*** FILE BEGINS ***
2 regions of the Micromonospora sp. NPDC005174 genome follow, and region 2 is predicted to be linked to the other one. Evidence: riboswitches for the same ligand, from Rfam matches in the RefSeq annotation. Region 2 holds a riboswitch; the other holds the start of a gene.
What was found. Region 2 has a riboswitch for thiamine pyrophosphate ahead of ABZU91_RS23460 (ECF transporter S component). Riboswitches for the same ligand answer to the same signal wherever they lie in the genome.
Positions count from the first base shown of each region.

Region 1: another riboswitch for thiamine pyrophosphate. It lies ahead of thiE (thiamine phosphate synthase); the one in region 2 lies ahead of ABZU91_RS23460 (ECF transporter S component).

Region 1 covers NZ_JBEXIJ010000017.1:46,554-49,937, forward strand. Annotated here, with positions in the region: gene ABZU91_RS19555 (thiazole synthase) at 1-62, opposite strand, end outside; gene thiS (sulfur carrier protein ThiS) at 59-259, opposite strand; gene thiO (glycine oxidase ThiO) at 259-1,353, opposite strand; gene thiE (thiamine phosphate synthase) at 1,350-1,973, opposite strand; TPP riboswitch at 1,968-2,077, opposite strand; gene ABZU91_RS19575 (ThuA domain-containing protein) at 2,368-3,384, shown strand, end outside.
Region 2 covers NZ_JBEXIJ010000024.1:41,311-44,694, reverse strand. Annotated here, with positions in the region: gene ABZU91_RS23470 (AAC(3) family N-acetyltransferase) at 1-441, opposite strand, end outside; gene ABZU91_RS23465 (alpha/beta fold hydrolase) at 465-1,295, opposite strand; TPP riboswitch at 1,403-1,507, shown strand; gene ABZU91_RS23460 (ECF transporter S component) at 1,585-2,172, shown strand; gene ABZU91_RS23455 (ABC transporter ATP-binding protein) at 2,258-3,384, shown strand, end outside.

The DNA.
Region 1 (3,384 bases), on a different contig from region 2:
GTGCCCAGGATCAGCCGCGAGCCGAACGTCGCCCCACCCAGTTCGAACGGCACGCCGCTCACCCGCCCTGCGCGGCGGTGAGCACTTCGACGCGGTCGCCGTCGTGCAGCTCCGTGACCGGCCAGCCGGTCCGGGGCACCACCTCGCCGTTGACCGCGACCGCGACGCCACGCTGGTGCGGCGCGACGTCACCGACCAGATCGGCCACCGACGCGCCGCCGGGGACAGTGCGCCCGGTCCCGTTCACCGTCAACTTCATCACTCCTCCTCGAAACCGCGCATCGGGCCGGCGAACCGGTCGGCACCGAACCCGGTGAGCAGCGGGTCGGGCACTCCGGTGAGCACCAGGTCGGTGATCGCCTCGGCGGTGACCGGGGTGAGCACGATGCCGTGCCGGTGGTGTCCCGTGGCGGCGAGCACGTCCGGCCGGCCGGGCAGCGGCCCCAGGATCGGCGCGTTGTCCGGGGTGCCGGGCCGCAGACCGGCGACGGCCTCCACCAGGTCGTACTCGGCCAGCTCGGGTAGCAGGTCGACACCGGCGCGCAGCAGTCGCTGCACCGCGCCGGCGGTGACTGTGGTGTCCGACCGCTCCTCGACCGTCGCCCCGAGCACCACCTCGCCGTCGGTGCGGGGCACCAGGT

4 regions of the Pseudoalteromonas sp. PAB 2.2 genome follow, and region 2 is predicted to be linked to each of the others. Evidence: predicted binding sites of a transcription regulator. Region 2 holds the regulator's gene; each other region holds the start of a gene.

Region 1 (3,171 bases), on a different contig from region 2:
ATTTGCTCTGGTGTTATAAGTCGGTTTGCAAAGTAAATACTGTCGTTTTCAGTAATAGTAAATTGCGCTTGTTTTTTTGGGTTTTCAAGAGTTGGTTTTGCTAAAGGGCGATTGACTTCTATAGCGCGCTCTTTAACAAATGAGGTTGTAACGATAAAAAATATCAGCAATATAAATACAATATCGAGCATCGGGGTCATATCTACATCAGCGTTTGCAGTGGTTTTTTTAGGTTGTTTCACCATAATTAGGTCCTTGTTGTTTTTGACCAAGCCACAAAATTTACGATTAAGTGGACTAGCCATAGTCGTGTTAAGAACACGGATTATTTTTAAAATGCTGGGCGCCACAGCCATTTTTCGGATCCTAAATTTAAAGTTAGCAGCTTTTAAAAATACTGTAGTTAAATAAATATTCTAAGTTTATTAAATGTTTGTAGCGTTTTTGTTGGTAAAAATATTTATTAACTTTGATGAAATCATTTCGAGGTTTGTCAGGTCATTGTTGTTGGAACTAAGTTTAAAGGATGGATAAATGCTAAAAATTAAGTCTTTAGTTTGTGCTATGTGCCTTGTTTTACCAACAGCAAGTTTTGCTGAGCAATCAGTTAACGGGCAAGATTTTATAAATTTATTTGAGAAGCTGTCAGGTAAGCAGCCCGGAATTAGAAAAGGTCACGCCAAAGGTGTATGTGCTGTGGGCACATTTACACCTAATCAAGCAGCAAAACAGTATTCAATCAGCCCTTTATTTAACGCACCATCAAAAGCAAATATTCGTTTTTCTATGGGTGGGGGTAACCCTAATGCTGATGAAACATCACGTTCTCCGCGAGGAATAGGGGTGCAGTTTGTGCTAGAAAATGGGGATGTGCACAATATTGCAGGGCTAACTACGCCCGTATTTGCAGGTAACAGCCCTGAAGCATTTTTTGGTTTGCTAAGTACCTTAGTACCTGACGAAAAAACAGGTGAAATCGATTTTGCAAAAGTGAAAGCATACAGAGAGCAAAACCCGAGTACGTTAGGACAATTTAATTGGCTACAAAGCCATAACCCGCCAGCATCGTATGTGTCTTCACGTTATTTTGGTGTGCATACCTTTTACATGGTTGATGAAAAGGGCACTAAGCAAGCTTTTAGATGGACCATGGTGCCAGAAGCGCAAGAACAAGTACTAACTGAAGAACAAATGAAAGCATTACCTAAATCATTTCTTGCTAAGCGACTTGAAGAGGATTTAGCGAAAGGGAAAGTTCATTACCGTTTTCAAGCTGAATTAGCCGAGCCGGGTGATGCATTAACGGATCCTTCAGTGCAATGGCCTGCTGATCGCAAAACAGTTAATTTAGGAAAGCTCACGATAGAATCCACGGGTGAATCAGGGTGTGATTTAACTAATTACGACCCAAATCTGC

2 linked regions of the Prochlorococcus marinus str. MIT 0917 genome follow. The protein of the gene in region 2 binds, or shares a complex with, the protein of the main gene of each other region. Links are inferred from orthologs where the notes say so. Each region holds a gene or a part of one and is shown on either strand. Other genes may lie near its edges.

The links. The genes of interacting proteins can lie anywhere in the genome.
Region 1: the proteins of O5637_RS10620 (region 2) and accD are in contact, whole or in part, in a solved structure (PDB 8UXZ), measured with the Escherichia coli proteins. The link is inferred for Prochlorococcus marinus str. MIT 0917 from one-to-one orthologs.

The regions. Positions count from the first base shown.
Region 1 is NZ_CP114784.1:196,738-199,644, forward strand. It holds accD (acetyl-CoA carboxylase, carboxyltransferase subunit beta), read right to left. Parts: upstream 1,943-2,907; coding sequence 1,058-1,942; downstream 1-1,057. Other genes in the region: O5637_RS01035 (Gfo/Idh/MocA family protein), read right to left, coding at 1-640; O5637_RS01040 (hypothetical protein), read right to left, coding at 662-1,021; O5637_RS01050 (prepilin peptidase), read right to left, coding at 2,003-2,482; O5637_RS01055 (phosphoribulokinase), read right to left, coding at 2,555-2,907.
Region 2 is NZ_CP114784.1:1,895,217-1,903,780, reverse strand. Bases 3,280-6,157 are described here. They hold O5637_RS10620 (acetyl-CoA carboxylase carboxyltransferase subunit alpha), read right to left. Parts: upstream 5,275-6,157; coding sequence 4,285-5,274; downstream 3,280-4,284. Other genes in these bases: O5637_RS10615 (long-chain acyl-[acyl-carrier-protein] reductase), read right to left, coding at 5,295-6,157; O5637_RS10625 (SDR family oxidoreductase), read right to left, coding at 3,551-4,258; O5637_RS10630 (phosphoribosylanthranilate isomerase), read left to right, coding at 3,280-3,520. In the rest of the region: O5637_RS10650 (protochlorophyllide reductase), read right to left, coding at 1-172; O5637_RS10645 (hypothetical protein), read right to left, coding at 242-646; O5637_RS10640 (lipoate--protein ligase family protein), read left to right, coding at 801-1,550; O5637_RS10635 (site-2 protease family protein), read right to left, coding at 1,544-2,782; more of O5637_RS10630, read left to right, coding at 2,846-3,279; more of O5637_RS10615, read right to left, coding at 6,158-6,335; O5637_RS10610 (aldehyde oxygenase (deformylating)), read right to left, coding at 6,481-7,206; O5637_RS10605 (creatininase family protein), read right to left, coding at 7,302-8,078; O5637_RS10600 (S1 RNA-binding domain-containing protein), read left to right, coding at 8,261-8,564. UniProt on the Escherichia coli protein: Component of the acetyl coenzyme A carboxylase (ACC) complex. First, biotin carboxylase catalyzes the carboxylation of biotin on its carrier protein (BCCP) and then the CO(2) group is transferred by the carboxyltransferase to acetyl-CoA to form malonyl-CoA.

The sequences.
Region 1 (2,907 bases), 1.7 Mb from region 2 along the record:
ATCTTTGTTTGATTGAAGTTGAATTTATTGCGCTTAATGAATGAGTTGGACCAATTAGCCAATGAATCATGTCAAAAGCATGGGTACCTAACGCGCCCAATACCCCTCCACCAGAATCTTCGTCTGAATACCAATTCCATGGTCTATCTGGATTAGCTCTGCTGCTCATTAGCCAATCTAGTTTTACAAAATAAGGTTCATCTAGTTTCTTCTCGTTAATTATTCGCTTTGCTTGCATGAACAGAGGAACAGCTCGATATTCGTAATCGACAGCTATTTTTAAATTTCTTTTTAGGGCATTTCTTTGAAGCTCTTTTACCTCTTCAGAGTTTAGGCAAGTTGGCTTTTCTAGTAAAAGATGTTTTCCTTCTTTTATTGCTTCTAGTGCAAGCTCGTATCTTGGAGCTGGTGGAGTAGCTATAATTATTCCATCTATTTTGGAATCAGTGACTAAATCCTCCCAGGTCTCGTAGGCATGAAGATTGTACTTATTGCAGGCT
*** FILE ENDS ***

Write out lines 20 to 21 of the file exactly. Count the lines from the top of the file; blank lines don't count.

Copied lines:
Region 1 (2,907 bases), 1.7 Mb from region 2 along the record:
ATCTTTGTTTGATTGAAGTTGAATTTATTGCGCTTAATGAATGAGTTGGACCAATTAGCCAATGAATCATGTCAAAAGCATGGGTACCTAACGCGCCCAATACCCCTCCACCAGAATCTTCGTCTGAATACCAATTCCATGGTCTATCTGGATTAGCTCTGCTGCTCATTAGCCAATCTAGTTTTACAAAATAAGGTTCATCTAGTTTCTTCTCGTTAATTATTCGCTTTGCTTGCATGAACAGAGGAACAGCTCGATATTCGTAATCGACAGCTATTTTTAAATTTCTTTTTAGGGCATTTCTTTGAAGCTCTTTTACCTCTTCAGAGTTTAGGCAAGTTGGCTTTTCTAGTAAAAGATGTTTTCCTTCTTTTATTGCTTCTAGTGCAAGCTCGTATCTTGGAGCTGGTGGAGTAGCTATAATTATTCCATCTATTTTGGAATCAGTGACTAAATCCTCCCAGGTCTCGTAGGCATGAAGATTGTACTTATTGCAGGCT